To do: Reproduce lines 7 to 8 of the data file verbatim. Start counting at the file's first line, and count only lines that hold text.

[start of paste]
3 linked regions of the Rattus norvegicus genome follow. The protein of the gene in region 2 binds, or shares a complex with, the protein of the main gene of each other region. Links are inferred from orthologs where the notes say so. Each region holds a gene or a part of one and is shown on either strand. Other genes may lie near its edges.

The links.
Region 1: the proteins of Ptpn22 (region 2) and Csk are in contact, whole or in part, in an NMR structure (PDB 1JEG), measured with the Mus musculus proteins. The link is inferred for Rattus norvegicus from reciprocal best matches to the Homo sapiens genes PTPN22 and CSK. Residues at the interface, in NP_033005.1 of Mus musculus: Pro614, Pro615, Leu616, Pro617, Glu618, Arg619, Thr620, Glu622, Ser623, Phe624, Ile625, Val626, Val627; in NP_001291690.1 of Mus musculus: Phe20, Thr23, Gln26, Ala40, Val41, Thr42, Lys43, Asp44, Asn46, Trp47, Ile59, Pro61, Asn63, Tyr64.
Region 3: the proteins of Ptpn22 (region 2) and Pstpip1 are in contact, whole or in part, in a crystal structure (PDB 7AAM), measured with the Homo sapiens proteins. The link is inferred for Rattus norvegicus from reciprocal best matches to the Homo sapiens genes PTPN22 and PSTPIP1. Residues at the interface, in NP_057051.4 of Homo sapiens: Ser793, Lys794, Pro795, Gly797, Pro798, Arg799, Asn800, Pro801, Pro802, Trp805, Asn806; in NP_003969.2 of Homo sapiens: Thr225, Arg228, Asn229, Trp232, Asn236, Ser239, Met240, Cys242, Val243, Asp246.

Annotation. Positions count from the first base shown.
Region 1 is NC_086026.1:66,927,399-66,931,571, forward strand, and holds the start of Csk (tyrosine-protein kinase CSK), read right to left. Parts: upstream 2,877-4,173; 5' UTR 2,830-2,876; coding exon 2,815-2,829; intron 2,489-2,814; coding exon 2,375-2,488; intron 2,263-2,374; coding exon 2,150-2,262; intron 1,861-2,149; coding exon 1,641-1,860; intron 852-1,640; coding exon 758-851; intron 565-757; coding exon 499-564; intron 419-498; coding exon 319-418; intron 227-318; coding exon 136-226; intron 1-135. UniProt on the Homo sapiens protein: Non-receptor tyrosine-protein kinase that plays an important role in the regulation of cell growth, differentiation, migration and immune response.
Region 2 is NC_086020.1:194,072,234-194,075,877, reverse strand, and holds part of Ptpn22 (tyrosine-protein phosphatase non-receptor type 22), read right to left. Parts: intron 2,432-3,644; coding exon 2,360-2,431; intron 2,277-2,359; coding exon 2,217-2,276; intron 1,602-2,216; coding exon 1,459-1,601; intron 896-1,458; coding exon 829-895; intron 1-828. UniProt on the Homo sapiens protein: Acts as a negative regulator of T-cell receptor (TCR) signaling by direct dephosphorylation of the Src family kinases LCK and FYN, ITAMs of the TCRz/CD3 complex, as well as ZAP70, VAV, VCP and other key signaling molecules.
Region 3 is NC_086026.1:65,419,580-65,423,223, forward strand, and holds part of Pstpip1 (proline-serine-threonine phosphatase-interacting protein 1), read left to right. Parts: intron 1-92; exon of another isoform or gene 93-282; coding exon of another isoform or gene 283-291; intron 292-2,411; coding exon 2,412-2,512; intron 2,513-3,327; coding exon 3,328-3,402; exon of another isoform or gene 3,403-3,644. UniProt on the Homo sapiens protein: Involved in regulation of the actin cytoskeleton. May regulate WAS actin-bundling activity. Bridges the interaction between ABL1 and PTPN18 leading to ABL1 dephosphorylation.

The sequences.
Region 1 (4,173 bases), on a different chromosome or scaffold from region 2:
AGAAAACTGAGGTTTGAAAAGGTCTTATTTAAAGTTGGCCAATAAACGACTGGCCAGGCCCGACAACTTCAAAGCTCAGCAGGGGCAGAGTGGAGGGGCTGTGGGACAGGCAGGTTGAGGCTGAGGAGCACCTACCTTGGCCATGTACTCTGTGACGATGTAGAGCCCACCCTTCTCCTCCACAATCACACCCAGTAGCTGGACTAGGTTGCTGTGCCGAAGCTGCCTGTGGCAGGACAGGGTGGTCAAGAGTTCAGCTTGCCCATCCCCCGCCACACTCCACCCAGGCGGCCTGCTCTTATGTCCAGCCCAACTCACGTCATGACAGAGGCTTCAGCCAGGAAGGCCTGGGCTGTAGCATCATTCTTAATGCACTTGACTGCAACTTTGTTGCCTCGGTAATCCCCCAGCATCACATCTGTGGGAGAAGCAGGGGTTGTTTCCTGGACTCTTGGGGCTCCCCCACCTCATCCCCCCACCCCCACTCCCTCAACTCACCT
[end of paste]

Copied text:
Region 2 is NC_086020.1:194,072,234-194,075,877, reverse strand, and holds part of Ptpn22 (tyrosine-protein phosphatase non-receptor type 22), read right to left. Parts: intron 2,432-3,644; coding exon 2,360-2,431; intron 2,277-2,359; coding exon 2,217-2,276; intron 1,602-2,216; coding exon 1,459-1,601; intron 896-1,458; coding exon 829-895; intron 1-828. UniProt on the Homo sapiens protein: Acts as a negative regulator of T-cell receptor (TCR) signaling by direct dephosphorylation of the Src family kinases LCK and FYN, ITAMs of the TCRz/CD3 complex, as well as ZAP70, VAV, VCP and other key signaling molecules.
Region 3 is NC_086026.1:65,419,580-65,423,223, forward strand, and holds part of Pstpip1 (proline-serine-threonine phosphatase-interacting protein 1), read left to right. Parts: intron 1-92; exon of another isoform or gene 93-282; coding exon of another isoform or gene 283-291; intron 292-2,411; coding exon 2,412-2,512; intron 2,513-3,327; coding exon 3,328-3,402; exon of another isoform or gene 3,403-3,644. UniProt on the Homo sapiens protein: Involved in regulation of the actin cytoskeleton. May regulate WAS actin-bundling activity. Bridges the interaction between ABL1 and PTPN18 leading to ABL1 dephosphorylation.